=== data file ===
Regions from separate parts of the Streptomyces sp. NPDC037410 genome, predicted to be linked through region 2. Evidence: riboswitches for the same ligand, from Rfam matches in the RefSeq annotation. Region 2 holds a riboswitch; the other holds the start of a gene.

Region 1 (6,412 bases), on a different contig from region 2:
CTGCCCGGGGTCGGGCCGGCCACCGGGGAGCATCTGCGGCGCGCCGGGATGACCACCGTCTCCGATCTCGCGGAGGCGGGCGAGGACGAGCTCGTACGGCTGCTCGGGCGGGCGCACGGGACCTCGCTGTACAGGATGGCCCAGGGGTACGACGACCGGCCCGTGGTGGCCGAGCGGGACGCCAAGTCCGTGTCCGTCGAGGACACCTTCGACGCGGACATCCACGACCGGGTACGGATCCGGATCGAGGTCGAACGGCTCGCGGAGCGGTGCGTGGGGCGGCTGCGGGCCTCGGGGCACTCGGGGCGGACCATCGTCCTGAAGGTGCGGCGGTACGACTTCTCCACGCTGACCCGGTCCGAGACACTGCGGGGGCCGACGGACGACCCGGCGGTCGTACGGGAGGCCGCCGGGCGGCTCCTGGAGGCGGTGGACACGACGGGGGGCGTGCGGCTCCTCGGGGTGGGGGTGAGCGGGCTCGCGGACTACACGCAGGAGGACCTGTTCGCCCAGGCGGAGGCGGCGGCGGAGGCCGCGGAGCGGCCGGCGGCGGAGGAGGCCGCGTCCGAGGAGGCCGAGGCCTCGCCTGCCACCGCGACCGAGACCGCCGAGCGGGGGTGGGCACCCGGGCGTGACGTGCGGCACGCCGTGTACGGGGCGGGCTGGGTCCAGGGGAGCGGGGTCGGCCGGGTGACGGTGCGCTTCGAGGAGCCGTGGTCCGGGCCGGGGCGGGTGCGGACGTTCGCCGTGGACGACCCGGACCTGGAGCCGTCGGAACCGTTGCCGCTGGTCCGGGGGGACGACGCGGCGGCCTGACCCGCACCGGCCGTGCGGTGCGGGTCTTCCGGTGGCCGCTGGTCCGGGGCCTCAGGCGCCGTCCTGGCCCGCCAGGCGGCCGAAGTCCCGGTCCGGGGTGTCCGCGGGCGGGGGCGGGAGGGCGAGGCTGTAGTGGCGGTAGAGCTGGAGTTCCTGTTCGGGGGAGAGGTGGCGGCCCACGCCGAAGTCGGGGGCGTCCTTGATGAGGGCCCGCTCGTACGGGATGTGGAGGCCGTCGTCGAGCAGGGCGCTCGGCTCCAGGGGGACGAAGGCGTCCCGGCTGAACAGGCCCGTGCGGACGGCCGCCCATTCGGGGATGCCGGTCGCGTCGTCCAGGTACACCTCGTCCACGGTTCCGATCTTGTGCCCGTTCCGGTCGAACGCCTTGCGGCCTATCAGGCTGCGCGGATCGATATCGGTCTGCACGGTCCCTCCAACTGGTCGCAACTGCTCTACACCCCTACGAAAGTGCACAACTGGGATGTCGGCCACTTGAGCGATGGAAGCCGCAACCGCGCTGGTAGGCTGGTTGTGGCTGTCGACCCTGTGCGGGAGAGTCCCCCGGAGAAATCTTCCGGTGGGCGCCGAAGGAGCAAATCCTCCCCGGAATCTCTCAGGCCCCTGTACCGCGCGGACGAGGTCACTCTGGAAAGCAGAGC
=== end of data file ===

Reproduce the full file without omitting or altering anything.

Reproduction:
Regions from separate parts of the Streptomyces sp. NPDC037410 genome, predicted to be linked through region 2. Evidence: riboswitches for the same ligand, from Rfam matches in the RefSeq annotation. Region 2 holds a riboswitch; the other holds the start of a gene.

Region 1 (6,412 bases), on a different contig from region 2:
CTGCCCGGGGTCGGGCCGGCCACCGGGGAGCATCTGCGGCGCGCCGGGATGACCACCGTCTCCGATCTCGCGGAGGCGGGCGAGGACGAGCTCGTACGGCTGCTCGGGCGGGCGCACGGGACCTCGCTGTACAGGATGGCCCAGGGGTACGACGACCGGCCCGTGGTGGCCGAGCGGGACGCCAAGTCCGTGTCCGTCGAGGACACCTTCGACGCGGACATCCACGACCGGGTACGGATCCGGATCGAGGTCGAACGGCTCGCGGAGCGGTGCGTGGGGCGGCTGCGGGCCTCGGGGCACTCGGGGCGGACCATCGTCCTGAAGGTGCGGCGGTACGACTTCTCCACGCTGACCCGGTCCGAGACACTGCGGGGGCCGACGGACGACCCGGCGGTCGTACGGGAGGCCGCCGGGCGGCTCCTGGAGGCGGTGGACACGACGGGGGGCGTGCGGCTCCTCGGGGTGGGGGTGAGCGGGCTCGCGGACTACACGCAGGAGGACCTGTTCGCCCAGGCGGAGGCGGCGGCGGAGGCCGCGGAGCGGCCGGCGGCGGAGGAGGCCGCGTCCGAGGAGGCCGAGGCCTCGCCTGCCACCGCGACCGAGACCGCCGAGCGGGGGTGGGCACCCGGGCGTGACGTGCGGCACGCCGTGTACGGGGCGGGCTGGGTCCAGGGGAGCGGGGTCGGCCGGGTGACGGTGCGCTTCGAGGAGCCGTGGTCCGGGCCGGGGCGGGTGCGGACGTTCGCCGTGGACGACCCGGACCTGGAGCCGTCGGAACCGTTGCCGCTGGTCCGGGGGGACGACGCGGCGGCCTGACCCGCACCGGCCGTGCGGTGCGGGTCTTCCGGTGGCCGCTGGTCCGGGGCCTCAGGCGCCGTCCTGGCCCGCCAGGCGGCCGAAGTCCCGGTCCGGGGTGTCCGCGGGCGGGGGCGGGAGGGCGAGGCTGTAGTGGCGGTAGAGCTGGAGTTCCTGTTCGGGGGAGAGGTGGCGGCCCACGCCGAAGTCGGGGGCGTCCTTGATGAGGGCCCGCTCGTACGGGATGTGGAGGCCGTCGTCGAGCAGGGCGCTCGGCTCCAGGGGGACGAAGGCGTCCCGGCTGAACAGGCCCGTGCGGACGGCCGCCCATTCGGGGATGCCGGTCGCGTCGTCCAGGTACACCTCGTCCACGGTTCCGATCTTGTGCCCGTTCCGGTCGAACGCCTTGCGGCCTATCAGGCTGCGCGGATCGATATCGGTCTGCACGGTCCCTCCAACTGGTCGCAACTGCTCTACACCCCTACGAAAGTGCACAACTGGGATGTCGGCCACTTGAGCGATGGAAGCCGCAACCGCGCTGGTAGGCTGGTTGTGGCTGTCGACCCTGTGCGGGAGAGTCCCCCGGAGAAATCTTCCGGTGGGCGCCGAAGGAGCAAATCCTCCCCGGAATCTCTCAGGCCCCTGTACCGCGCGGACGAGGTCACTCTGGAAAGCAGAGC